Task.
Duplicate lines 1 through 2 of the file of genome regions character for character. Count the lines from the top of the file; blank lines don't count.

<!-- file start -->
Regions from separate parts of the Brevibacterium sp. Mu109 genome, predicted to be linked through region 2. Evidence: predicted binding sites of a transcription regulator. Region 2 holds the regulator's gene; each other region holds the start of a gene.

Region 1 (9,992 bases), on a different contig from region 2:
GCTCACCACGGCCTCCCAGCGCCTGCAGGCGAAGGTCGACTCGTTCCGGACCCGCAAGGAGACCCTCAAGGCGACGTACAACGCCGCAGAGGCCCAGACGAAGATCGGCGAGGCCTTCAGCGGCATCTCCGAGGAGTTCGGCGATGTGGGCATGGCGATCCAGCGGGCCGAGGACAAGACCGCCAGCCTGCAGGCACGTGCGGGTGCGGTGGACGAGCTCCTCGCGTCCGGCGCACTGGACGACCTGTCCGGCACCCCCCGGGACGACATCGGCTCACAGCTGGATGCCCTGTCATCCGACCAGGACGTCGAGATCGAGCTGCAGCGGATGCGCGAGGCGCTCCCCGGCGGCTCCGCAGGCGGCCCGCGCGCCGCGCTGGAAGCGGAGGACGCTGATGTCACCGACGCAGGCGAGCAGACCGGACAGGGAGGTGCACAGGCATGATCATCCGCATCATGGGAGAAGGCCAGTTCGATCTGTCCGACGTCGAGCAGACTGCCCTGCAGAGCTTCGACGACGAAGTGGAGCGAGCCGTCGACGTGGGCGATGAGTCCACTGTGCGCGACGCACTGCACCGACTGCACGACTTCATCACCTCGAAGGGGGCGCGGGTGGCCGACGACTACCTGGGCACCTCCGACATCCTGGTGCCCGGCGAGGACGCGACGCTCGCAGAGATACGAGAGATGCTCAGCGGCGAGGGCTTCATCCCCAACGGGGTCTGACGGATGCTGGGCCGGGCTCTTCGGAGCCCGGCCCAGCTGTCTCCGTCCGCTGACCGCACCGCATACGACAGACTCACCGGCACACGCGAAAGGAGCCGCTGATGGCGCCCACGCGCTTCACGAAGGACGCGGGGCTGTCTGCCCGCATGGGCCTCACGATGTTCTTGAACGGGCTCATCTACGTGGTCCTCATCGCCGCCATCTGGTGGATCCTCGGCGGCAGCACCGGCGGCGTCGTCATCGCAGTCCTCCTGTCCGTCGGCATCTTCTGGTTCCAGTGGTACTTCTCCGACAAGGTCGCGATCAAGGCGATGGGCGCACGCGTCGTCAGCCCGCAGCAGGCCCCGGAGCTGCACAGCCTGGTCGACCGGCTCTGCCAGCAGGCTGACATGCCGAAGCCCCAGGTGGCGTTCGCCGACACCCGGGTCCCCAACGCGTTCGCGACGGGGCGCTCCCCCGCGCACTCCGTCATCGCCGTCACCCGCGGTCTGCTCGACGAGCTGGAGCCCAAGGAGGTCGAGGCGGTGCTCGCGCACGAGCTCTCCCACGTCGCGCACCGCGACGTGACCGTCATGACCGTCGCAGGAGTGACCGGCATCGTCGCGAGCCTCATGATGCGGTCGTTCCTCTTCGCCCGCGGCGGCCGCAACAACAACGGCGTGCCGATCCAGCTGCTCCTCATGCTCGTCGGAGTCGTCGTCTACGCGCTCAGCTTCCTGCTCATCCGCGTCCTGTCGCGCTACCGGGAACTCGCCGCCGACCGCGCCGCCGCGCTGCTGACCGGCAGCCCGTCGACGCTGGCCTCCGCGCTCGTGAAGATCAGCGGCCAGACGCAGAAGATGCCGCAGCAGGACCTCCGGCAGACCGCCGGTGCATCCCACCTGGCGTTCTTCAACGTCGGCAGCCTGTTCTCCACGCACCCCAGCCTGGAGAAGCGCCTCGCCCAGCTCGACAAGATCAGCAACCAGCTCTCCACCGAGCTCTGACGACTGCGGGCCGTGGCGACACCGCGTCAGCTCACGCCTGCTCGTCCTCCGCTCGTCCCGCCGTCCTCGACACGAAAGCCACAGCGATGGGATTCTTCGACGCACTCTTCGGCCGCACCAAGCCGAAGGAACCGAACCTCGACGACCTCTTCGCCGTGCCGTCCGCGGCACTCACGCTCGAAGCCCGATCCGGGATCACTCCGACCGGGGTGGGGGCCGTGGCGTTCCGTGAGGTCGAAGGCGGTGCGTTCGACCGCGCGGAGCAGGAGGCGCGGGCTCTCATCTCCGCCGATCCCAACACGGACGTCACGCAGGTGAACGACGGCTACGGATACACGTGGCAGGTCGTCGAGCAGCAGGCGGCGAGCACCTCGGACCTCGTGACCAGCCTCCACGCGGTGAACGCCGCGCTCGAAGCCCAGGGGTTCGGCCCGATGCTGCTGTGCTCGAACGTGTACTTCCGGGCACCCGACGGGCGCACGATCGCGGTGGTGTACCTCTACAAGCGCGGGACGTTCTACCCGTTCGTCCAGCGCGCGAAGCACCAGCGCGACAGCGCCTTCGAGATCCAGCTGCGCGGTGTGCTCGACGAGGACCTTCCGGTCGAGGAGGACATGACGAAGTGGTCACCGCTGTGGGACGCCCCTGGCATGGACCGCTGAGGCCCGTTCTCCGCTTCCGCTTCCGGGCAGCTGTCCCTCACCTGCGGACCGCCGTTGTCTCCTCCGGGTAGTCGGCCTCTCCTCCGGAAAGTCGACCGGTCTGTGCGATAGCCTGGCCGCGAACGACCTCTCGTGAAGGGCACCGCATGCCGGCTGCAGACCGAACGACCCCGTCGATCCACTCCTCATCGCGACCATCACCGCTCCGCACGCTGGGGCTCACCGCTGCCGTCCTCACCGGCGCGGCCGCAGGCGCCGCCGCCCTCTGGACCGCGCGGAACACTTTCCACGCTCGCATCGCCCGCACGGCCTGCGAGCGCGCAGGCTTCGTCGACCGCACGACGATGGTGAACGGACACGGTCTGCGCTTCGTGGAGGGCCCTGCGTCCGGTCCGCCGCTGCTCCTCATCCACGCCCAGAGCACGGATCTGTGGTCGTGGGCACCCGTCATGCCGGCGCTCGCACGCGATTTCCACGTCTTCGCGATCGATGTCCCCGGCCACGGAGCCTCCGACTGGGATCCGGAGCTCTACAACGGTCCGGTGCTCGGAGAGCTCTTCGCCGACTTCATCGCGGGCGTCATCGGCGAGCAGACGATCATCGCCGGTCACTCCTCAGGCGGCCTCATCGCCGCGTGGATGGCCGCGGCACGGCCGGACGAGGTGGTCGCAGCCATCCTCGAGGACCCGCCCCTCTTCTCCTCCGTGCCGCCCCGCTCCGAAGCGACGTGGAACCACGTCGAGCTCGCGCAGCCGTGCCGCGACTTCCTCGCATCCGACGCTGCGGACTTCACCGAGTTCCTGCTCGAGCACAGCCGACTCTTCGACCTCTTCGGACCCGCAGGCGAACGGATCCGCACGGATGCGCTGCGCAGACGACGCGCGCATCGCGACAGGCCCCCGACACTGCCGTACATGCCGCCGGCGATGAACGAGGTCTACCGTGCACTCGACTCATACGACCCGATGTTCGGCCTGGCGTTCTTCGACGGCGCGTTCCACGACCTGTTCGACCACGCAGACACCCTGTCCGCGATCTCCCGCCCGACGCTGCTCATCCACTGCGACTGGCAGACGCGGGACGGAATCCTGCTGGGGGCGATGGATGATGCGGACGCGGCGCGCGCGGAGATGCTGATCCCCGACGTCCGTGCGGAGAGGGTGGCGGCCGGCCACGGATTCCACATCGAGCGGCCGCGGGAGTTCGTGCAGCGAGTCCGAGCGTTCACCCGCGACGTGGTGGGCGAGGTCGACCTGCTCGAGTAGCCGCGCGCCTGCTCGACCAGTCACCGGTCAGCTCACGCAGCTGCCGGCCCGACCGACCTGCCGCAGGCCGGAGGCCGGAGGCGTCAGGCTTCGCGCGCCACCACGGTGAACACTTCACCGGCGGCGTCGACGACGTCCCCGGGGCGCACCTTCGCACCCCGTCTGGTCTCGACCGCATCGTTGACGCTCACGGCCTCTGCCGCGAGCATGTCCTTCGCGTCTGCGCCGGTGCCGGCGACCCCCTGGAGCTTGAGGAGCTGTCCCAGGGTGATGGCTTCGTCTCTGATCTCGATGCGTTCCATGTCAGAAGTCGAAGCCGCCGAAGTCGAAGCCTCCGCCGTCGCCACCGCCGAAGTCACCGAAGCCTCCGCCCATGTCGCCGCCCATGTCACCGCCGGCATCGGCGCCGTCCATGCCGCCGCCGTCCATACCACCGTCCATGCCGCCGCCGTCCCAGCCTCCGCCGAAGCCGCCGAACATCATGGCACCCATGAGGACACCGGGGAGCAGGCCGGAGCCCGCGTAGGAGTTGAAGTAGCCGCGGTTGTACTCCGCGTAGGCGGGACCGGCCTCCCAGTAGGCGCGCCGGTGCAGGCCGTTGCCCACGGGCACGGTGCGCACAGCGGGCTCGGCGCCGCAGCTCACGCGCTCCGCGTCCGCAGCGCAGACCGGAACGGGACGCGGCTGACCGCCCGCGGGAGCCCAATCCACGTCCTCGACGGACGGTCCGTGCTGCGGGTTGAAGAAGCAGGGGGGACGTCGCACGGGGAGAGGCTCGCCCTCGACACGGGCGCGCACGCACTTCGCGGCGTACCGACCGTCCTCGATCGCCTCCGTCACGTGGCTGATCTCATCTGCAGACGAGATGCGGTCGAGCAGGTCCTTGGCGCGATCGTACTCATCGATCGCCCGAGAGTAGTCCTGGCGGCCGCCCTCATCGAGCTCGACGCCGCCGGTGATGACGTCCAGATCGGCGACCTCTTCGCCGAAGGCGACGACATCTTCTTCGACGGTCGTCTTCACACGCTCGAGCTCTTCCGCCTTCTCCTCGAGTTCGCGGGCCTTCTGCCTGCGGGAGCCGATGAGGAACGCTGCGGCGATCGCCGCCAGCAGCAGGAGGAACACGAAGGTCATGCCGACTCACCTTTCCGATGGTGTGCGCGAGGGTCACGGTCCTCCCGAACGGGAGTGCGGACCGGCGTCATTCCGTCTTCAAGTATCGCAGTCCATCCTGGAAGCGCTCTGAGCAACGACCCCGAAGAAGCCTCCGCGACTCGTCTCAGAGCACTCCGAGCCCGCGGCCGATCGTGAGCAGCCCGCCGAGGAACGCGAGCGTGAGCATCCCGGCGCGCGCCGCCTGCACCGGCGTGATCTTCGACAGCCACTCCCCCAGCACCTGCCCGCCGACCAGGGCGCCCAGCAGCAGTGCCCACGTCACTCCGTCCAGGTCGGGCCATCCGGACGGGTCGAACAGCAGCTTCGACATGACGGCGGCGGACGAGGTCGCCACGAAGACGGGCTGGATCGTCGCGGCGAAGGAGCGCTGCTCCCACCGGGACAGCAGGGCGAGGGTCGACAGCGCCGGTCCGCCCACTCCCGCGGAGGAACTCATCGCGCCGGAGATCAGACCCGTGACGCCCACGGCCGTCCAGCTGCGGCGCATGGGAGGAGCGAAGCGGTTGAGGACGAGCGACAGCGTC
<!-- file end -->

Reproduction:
Regions from separate parts of the Brevibacterium sp. Mu109 genome, predicted to be linked through region 2. Evidence: predicted binding sites of a transcription regulator. Region 2 holds the regulator's gene; each other region holds the start of a gene.

Region 1 (9,992 bases), on a different contig from region 2: